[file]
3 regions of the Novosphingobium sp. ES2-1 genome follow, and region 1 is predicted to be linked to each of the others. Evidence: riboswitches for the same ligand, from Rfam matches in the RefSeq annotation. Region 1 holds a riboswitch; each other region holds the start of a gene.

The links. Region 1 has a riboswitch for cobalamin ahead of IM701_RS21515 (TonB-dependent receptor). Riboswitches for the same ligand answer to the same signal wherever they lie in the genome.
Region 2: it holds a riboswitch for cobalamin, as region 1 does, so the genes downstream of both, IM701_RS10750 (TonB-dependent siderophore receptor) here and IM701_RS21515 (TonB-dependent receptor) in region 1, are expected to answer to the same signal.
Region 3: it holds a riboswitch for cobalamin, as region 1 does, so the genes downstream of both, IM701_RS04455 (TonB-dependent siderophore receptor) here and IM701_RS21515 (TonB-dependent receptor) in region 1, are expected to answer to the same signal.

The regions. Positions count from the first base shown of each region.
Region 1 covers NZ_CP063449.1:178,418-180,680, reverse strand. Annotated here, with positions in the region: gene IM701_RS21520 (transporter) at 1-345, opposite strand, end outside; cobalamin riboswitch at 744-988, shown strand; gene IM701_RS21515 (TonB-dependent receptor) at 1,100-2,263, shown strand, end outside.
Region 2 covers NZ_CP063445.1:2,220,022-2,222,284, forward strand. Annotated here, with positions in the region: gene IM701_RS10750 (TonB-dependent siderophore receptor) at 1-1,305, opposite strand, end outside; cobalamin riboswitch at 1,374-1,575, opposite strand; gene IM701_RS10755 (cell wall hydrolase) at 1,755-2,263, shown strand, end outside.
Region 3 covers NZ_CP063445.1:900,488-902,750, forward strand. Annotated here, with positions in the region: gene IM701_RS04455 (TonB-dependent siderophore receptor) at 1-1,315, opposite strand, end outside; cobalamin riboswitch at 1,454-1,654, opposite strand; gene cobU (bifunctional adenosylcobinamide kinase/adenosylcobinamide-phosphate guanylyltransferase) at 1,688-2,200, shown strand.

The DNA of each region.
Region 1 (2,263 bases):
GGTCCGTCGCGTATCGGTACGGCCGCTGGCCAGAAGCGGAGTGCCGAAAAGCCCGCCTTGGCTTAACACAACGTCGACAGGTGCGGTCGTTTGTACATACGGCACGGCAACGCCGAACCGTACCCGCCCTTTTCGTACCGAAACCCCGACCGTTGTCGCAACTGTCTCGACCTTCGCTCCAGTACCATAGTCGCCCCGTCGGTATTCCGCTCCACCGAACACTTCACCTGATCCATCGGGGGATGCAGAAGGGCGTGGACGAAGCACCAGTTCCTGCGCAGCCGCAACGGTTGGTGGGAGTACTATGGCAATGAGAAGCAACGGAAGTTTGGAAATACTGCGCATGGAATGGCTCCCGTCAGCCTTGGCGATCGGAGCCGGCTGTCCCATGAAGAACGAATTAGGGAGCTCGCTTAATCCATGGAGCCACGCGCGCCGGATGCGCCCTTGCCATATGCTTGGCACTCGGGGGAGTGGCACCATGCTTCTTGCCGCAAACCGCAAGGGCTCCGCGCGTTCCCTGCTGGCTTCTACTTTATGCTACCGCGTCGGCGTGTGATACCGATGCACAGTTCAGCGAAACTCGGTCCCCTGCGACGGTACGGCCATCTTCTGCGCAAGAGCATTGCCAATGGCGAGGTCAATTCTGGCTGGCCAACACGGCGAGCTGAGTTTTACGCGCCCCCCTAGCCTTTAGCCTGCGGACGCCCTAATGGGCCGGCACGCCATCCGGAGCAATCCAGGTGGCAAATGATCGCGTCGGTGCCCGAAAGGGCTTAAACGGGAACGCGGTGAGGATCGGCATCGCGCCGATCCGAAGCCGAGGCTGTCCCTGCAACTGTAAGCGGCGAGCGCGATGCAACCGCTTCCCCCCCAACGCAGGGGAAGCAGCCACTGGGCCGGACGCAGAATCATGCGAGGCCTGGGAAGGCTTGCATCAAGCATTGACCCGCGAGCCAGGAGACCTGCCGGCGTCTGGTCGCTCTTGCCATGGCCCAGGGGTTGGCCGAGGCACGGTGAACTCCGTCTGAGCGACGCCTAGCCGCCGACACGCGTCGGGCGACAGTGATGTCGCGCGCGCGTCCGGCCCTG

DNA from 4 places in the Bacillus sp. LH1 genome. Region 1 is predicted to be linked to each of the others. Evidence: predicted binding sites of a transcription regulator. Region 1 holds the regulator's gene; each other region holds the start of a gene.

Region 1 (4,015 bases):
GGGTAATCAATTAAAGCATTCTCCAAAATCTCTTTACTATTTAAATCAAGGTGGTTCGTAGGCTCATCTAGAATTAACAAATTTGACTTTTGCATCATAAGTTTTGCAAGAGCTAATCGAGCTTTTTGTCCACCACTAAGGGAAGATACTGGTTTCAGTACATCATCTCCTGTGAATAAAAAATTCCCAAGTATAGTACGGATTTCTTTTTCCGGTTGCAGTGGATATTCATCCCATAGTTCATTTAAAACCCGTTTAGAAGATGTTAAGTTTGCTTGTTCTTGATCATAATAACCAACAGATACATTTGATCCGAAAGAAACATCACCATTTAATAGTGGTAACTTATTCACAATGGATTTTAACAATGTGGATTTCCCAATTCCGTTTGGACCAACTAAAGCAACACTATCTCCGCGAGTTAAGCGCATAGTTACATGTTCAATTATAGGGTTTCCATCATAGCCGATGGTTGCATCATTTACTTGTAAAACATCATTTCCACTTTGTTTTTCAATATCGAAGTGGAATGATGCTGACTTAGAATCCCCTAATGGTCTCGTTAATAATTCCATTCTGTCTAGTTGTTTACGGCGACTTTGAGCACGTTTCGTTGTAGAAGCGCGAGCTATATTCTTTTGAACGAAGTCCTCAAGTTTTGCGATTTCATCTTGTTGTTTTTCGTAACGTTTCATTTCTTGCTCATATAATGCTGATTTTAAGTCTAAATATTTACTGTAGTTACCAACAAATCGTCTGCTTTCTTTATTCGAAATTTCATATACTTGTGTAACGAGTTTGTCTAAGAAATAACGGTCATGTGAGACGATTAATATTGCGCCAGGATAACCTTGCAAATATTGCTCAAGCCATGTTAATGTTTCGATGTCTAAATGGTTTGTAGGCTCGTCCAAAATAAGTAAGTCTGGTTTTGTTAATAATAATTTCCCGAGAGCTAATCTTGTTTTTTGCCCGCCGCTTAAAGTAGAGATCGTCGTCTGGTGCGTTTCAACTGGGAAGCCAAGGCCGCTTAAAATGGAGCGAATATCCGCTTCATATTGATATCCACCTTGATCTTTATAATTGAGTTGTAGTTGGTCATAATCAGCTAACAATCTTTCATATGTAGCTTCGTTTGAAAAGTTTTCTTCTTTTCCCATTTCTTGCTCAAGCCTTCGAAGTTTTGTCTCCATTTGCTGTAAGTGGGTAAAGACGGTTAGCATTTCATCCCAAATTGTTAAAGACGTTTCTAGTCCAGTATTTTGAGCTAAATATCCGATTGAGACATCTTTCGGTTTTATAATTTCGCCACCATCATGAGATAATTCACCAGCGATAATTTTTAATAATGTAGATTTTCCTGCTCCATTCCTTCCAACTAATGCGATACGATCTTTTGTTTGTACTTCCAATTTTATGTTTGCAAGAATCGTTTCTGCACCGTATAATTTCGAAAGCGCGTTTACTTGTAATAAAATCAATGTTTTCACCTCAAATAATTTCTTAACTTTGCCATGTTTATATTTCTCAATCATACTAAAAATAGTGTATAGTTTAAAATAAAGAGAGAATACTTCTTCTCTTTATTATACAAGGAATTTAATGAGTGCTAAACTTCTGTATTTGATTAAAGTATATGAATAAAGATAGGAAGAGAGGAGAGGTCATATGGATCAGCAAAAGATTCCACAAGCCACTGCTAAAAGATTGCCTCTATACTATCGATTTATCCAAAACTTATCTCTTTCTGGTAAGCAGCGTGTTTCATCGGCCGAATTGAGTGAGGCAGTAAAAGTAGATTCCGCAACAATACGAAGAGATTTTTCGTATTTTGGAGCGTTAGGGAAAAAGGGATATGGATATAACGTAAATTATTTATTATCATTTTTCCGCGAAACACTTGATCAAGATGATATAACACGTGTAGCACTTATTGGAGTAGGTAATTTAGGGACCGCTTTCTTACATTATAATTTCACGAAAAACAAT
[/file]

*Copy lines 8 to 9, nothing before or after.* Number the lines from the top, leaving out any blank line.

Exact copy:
Region 3 covers NZ_CP063445.1:900,488-902,750, forward strand. Annotated here, with positions in the region: gene IM701_RS04455 (TonB-dependent siderophore receptor) at 1-1,315, opposite strand, end outside; cobalamin riboswitch at 1,454-1,654, opposite strand; gene cobU (bifunctional adenosylcobinamide kinase/adenosylcobinamide-phosphate guanylyltransferase) at 1,688-2,200, shown strand.

The DNA of each region.